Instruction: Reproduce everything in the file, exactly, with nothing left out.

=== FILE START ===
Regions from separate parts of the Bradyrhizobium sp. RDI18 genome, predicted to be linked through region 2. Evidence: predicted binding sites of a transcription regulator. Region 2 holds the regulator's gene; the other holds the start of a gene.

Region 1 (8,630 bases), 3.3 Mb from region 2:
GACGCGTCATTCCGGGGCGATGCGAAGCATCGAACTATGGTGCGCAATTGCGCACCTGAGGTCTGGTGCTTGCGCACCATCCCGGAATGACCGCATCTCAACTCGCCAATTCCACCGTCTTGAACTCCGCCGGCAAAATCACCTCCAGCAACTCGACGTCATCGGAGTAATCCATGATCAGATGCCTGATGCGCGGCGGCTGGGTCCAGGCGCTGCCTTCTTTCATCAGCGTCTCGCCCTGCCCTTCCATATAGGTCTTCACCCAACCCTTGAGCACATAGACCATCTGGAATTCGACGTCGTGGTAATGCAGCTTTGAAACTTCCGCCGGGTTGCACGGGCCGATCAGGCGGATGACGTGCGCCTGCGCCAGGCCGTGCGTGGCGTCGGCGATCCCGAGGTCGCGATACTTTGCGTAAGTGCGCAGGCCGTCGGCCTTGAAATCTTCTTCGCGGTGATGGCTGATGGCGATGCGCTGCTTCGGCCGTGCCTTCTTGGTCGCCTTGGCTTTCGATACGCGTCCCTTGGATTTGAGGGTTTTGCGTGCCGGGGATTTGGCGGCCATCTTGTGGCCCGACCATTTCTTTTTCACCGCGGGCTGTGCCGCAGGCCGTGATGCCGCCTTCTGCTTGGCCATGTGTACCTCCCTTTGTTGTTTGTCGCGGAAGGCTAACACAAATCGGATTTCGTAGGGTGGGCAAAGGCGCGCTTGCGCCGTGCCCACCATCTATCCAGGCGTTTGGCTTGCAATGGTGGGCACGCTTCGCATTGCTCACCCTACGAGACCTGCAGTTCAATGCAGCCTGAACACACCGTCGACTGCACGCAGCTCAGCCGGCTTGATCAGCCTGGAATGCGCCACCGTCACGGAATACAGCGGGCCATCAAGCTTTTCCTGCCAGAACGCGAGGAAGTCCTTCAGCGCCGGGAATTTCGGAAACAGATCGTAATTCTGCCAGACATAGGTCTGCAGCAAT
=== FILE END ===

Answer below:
Regions from separate parts of the Bradyrhizobium sp. RDI18 genome, predicted to be linked through region 2. Evidence: predicted binding sites of a transcription regulator. Region 2 holds the regulator's gene; the other holds the start of a gene.

Region 1 (8,630 bases), 3.3 Mb from region 2:
GACGCGTCATTCCGGGGCGATGCGAAGCATCGAACTATGGTGCGCAATTGCGCACCTGAGGTCTGGTGCTTGCGCACCATCCCGGAATGACCGCATCTCAACTCGCCAATTCCACCGTCTTGAACTCCGCCGGCAAAATCACCTCCAGCAACTCGACGTCATCGGAGTAATCCATGATCAGATGCCTGATGCGCGGCGGCTGGGTCCAGGCGCTGCCTTCTTTCATCAGCGTCTCGCCCTGCCCTTCCATATAGGTCTTCACCCAACCCTTGAGCACATAGACCATCTGGAATTCGACGTCGTGGTAATGCAGCTTTGAAACTTCCGCCGGGTTGCACGGGCCGATCAGGCGGATGACGTGCGCCTGCGCCAGGCCGTGCGTGGCGTCGGCGATCCCGAGGTCGCGATACTTTGCGTAAGTGCGCAGGCCGTCGGCCTTGAAATCTTCTTCGCGGTGATGGCTGATGGCGATGCGCTGCTTCGGCCGTGCCTTCTTGGTCGCCTTGGCTTTCGATACGCGTCCCTTGGATTTGAGGGTTTTGCGTGCCGGGGATTTGGCGGCCATCTTGTGGCCCGACCATTTCTTTTTCACCGCGGGCTGTGCCGCAGGCCGTGATGCCGCCTTCTGCTTGGCCATGTGTACCTCCCTTTGTTGTTTGTCGCGGAAGGCTAACACAAATCGGATTTCGTAGGGTGGGCAAAGGCGCGCTTGCGCCGTGCCCACCATCTATCCAGGCGTTTGGCTTGCAATGGTGGGCACGCTTCGCATTGCTCACCCTACGAGACCTGCAGTTCAATGCAGCCTGAACACACCGTCGACTGCACGCAGCTCAGCCGGCTTGATCAGCCTGGAATGCGCCACCGTCACGGAATACAGCGGGCCATCAAGCTTTTCCTGCCAGAACGCGAGGAAGTCCTTCAGCGCCGGGAATTTCGGAAACAGATCGTAATTCTGCCAGACATAGGTCTGCAGCAAT